Paul wrote in 1Corinthians, “Love bears all things, believes all things, hopes all things, endures all things”. The love God asks of us is a love that comes from him. He has told us enough, and withheld enough— to allow us to hope… rather than to be hopeless in our love and faith.

    mart trying to live without God builds anger resentment judgment condemnation cynicism and every other man made mental condition or mood. thinking about other failed relationships lead to the same thing. i can see bringing them to a cross clears the air. loving others that have hurt us is easier said than done. the focus has to be off our selves and on God, like when david went into the valley on numerous occasions. focus on what He has done! the cloud of witness should encourage us too! when i say bringing them to the cross i do not mean crucifying them. it more of letting God exam you and being willing to do what he requires. many times i did not go because i was not willing to change if need be. i would rather be self righteous.

    “rather than to be hopeless in our love and faith.”
    more like hopeful in our suffering.
    heard the old song Love hurts over the weekend. yes it does, love causes the death of self, yet we live. paul was an expert at love and so was the One he followed.

  22. SFDBWV says:

    Here in my world “Decoration Day” is a blend of remembering the warriors who sacrificed their lives for us as well as remembering loved one who have passed on.

    All efforts are put forth to make the cemetery look nice, well groomed, and maintained. Little flags are placed on the graves of veterans and flowers are placed on the graves of mothers, fathers, grand parents, children, family and friends alike.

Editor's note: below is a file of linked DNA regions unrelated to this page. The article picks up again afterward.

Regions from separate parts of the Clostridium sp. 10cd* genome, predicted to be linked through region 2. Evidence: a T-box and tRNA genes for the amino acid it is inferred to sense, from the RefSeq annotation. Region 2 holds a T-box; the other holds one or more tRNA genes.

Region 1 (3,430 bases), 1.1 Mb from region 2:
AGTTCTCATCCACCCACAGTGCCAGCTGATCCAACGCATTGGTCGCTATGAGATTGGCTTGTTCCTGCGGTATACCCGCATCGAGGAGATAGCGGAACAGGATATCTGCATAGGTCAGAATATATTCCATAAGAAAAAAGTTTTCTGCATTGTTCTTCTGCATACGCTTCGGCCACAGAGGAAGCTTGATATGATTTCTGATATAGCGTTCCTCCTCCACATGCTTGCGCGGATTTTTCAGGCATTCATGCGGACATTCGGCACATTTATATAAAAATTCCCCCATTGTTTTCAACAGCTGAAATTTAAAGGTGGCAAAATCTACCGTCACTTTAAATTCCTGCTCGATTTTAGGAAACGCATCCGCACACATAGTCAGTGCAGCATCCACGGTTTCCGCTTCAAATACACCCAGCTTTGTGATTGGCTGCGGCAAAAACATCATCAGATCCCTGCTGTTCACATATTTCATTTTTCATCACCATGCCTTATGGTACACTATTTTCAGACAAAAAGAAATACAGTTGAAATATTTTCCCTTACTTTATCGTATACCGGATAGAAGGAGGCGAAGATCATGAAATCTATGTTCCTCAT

It becomes something of a home coming as people from away from here meet at the cemetery, in homes and along the street and talk of those past and of things remembered.

    There are many graves now that no longer have anyone to place a flower on them. Their graves are also well groomed and taken care of. Just because there are no family left to place a flower on them still they were once living breathing people, full of all the things that make life the journey and struggle that it is. So they too are cared for.

    In tradition all of the graves face east in silent patience awaiting that call to rise.

    In spite of all the modern dislike for the traditions of “organized” religion, all of the many sacraments and especially the Eucharist are acts of “remembrance” toward our Lord.

    And what was/is it that our Lord was all about? Our care and concern for others.

    While only Jesus of Nazareth could die for our salvation and atonement with God, many have died for our safety and wellbeing. Many also died full of hope and sadly some broken hearted with no hope at all.

    On Decoration Day we remember them all and for some of us our hope for ourselves as well as for those long dead remain in Jesus of Nazareth the Christ and in our Heavenly Father. Without discourse, without discussion without conditions, into His hands we commit them all as we remember them all.

    49 degrees and clear this morning.


  23. jeff1 says:

    Yes, Steve it is right to honor those who paid the supreme sacrifice and when I went to Ypres on a trip to the war graves it was what first drew my attention was how well they are kept and I believe that although the upkeep is paid for by the Americans/British etc it is Belgium that ensures there upkeep and they do an excellent job of doing it.

    Every night at 8pm buglers sounds the last post and I had the honor of being a part of it as I visited with ex military personnel.

    It was an eye opening experience to do the trip and I cannot imagine what those men went through but God loves the bones of them as He does us and if we could only focus on Christ and his life on earth and forget all the rest then we might at last agree that God got it right and no one can cast a stone at another so Christ died for us all because He knew what man is capable of given the wrong circumstances.